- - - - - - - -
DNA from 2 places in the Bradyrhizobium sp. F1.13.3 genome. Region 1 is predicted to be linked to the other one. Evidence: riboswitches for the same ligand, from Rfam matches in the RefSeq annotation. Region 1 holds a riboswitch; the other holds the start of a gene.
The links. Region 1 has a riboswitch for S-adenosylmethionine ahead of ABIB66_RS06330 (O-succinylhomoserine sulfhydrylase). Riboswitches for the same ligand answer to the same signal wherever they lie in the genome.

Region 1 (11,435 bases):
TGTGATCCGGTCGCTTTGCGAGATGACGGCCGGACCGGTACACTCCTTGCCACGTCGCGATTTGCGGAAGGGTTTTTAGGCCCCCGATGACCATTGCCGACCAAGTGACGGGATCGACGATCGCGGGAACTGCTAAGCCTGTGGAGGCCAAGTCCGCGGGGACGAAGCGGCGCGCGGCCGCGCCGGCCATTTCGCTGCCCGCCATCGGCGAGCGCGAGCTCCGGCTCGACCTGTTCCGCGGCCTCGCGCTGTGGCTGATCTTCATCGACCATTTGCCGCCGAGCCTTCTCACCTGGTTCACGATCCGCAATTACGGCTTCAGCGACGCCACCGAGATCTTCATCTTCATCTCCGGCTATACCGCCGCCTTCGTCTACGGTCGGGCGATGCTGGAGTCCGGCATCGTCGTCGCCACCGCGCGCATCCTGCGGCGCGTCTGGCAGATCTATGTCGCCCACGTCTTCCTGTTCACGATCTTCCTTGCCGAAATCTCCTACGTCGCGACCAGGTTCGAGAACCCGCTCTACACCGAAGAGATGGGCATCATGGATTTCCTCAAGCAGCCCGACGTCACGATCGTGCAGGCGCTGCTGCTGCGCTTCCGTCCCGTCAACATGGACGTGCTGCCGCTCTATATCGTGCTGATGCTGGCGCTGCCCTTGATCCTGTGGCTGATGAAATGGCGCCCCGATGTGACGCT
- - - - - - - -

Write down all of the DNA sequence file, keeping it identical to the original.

DNA from 2 places in the Bradyrhizobium sp. F1.13.3 genome. Region 1 is predicted to be linked to the other one. Evidence: riboswitches for the same ligand, from Rfam matches in the RefSeq annotation. Region 1 holds a riboswitch; the other holds the start of a gene.
The links. Region 1 has a riboswitch for S-adenosylmethionine ahead of ABIB66_RS06330 (O-succinylhomoserine sulfhydrylase). Riboswitches for the same ligand answer to the same signal wherever they lie in the genome.

Region 1 (11,435 bases):
TGTGATCCGGTCGCTTTGCGAGATGACGGCCGGACCGGTACACTCCTTGCCACGTCGCGATTTGCGGAAGGGTTTTTAGGCCCCCGATGACCATTGCCGACCAAGTGACGGGATCGACGATCGCGGGAACTGCTAAGCCTGTGGAGGCCAAGTCCGCGGGGACGAAGCGGCGCGCGGCCGCGCCGGCCATTTCGCTGCCCGCCATCGGCGAGCGCGAGCTCCGGCTCGACCTGTTCCGCGGCCTCGCGCTGTGGCTGATCTTCATCGACCATTTGCCGCCGAGCCTTCTCACCTGGTTCACGATCCGCAATTACGGCTTCAGCGACGCCACCGAGATCTTCATCTTCATCTCCGGCTATACCGCCGCCTTCGTCTACGGTCGGGCGATGCTGGAGTCCGGCATCGTCGTCGCCACCGCGCGCATCCTGCGGCGCGTCTGGCAGATCTATGTCGCCCACGTCTTCCTGTTCACGATCTTCCTTGCCGAAATCTCCTACGTCGCGACCAGGTTCGAGAACCCGCTCTACACCGAAGAGATGGGCATCATGGATTTCCTCAAGCAGCCCGACGTCACGATCGTGCAGGCGCTGCTGCTGCGCTTCCGTCCCGTCAACATGGACGTGCTGCCGCTCTATATCGTGCTGATGCTGGCGCTGCCCTTGATCCTGTGGCTGATGAAATGGCGCCCCGATGTGACGCT